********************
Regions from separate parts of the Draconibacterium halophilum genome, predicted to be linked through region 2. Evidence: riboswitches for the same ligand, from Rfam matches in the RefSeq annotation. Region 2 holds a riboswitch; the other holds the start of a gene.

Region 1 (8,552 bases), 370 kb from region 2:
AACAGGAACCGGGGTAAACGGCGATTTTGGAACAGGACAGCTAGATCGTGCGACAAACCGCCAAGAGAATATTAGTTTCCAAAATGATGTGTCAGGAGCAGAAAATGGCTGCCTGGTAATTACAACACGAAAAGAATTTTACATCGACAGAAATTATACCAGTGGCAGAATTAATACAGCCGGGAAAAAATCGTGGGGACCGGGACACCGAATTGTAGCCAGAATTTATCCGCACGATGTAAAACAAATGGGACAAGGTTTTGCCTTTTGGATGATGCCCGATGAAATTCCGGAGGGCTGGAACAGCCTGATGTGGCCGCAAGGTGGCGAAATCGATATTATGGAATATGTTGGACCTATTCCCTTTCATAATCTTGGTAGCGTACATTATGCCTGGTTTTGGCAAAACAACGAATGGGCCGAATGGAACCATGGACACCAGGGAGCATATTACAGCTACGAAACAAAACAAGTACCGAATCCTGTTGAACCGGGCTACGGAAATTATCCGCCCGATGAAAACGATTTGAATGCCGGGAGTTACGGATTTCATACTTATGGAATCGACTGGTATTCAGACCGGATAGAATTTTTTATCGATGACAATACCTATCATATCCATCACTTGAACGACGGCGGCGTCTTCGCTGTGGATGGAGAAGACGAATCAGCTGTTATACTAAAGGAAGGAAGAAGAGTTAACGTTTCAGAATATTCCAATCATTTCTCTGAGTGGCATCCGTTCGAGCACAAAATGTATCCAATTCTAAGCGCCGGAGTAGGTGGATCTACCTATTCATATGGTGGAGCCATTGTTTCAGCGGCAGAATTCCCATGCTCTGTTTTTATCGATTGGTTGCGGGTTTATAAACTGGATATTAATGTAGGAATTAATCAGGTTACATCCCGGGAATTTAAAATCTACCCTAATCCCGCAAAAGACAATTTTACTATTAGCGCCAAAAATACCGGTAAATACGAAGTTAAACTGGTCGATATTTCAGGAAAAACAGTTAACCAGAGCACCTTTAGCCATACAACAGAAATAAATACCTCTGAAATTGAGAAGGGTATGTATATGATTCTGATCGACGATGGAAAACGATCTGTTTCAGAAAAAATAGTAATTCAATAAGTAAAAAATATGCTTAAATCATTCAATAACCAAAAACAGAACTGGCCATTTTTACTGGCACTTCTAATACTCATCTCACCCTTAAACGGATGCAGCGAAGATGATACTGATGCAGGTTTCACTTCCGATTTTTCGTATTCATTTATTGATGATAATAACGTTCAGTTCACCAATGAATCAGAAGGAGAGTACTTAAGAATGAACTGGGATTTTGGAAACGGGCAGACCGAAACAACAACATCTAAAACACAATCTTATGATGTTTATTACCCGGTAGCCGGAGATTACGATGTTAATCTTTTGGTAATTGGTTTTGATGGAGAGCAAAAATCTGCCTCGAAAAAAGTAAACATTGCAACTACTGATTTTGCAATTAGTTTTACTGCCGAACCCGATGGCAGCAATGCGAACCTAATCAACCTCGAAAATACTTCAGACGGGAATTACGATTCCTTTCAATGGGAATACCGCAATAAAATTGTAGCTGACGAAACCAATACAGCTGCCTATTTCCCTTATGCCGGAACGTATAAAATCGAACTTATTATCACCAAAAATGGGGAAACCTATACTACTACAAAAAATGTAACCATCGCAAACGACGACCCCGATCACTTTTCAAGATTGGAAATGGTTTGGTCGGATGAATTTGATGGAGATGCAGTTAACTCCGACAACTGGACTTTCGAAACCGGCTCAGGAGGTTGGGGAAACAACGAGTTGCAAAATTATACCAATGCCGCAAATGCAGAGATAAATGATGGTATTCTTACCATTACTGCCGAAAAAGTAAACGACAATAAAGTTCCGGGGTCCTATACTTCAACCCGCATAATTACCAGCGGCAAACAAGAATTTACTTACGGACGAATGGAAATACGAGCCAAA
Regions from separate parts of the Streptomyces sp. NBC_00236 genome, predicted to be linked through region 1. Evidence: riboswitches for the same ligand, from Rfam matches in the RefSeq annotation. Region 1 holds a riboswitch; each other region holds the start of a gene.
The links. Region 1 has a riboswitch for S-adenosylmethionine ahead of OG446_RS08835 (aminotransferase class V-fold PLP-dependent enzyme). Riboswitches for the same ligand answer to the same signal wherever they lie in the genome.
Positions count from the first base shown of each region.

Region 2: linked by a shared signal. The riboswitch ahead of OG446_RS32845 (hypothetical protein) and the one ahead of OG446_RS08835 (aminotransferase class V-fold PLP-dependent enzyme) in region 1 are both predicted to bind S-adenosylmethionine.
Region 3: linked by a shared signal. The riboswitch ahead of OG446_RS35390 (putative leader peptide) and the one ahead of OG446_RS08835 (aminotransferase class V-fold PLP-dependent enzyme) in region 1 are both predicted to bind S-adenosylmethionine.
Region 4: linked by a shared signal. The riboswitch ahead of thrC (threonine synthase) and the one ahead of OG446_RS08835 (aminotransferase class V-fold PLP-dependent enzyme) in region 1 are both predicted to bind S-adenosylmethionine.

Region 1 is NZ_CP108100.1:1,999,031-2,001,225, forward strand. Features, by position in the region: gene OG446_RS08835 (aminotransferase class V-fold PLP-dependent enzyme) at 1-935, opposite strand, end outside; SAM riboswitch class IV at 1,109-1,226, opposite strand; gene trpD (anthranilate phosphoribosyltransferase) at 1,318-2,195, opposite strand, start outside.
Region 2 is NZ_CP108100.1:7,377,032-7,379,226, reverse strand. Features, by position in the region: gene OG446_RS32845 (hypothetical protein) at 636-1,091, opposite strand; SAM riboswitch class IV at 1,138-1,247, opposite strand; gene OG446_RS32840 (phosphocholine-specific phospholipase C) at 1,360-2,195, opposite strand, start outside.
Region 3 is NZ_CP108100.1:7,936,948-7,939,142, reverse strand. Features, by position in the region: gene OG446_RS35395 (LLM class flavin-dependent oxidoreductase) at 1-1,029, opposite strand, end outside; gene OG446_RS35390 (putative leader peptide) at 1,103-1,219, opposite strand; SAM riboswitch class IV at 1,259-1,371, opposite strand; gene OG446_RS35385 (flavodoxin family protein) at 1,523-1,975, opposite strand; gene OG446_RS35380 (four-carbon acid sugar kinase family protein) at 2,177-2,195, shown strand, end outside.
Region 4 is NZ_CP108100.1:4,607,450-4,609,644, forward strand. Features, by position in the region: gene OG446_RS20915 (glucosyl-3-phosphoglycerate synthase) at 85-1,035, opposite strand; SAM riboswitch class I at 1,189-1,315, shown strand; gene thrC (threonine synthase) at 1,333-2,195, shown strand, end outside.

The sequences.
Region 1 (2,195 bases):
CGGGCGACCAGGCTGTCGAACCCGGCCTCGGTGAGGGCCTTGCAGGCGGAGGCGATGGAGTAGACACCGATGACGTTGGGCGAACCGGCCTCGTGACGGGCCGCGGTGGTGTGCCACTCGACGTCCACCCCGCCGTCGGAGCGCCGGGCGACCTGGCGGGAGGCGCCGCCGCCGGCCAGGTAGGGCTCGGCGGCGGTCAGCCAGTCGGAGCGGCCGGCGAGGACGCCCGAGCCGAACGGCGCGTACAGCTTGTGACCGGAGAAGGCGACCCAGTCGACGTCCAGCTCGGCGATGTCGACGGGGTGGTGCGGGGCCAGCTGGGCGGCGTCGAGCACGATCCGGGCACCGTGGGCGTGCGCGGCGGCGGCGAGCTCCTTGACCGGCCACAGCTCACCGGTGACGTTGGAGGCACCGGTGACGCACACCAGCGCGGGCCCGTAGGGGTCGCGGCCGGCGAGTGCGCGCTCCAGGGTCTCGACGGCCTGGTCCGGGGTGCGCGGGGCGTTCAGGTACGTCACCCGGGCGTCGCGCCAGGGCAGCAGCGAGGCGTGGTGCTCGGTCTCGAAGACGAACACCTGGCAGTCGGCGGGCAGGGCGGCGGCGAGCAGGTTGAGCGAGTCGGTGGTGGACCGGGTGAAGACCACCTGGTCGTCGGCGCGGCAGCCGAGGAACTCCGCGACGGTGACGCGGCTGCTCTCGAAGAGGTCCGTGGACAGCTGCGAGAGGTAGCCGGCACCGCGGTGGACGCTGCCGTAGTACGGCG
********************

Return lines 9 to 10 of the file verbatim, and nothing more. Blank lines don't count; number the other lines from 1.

Region 4: linked by a shared signal. The riboswitch ahead of thrC (threonine synthase) and the one ahead of OG446_RS08835 (aminotransferase class V-fold PLP-dependent enzyme) in region 1 are both predicted to bind S-adenosylmethionine.

Region 1 is NZ_CP108100.1:1,999,031-2,001,225, forward strand. Features, by position in the region: gene OG446_RS08835 (aminotransferase class V-fold PLP-dependent enzyme) at 1-935, opposite strand, end outside; SAM riboswitch class IV at 1,109-1,226, opposite strand; gene trpD (anthranilate phosphoribosyltransferase) at 1,318-2,195, opposite strand, start outside.